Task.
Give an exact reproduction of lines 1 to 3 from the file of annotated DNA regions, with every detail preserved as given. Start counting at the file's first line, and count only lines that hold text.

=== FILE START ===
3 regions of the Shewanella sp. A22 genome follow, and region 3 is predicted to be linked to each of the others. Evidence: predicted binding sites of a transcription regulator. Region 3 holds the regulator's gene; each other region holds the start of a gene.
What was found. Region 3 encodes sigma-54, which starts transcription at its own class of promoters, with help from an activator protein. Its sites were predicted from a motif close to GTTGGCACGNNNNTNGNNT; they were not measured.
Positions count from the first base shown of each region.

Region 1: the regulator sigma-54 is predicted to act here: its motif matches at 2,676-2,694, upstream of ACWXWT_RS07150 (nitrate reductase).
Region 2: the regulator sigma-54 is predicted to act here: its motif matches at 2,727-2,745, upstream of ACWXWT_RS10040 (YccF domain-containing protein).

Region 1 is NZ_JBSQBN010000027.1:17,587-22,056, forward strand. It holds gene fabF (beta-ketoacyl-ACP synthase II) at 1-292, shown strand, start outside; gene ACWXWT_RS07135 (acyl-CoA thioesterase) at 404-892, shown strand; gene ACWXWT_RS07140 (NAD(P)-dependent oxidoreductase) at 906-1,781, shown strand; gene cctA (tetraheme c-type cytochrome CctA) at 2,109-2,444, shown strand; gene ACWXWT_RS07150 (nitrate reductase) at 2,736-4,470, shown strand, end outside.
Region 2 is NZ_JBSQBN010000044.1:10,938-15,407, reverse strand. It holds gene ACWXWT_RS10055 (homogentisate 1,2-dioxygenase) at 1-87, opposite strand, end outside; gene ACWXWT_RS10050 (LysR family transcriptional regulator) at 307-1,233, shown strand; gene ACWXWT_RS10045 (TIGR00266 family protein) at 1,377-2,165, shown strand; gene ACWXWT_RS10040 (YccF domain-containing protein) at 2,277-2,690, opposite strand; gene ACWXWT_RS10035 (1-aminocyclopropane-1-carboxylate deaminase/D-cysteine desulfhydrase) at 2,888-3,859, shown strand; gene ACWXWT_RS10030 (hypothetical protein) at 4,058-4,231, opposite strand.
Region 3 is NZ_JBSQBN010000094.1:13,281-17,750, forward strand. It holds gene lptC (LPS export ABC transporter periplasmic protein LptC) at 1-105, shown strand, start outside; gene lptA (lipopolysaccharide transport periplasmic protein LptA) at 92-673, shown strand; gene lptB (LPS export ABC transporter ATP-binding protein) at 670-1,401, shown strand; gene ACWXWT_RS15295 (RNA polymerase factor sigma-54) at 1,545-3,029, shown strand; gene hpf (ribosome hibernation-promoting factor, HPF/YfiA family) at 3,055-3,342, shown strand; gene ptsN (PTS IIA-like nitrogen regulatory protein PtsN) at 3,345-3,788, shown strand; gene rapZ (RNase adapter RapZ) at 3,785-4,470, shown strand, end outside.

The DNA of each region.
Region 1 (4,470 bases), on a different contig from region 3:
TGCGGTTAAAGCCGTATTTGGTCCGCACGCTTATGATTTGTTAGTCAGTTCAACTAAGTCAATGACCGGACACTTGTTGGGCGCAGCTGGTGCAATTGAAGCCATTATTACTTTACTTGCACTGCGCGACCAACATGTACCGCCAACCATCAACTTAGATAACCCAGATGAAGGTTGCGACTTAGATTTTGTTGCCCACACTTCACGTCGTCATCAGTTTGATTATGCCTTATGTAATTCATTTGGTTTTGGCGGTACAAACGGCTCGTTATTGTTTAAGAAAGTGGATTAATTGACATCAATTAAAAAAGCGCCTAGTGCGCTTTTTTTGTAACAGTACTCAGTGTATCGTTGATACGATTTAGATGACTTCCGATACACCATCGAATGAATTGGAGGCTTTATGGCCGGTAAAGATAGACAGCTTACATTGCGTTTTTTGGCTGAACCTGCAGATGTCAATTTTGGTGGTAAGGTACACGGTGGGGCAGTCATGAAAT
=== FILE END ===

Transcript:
3 regions of the Shewanella sp. A22 genome follow, and region 3 is predicted to be linked to each of the others. Evidence: predicted binding sites of a transcription regulator. Region 3 holds the regulator's gene; each other region holds the start of a gene.
What was found. Region 3 encodes sigma-54, which starts transcription at its own class of promoters, with help from an activator protein. Its sites were predicted from a motif close to GTTGGCACGNNNNTNGNNT; they were not measured.
Positions count from the first base shown of each region.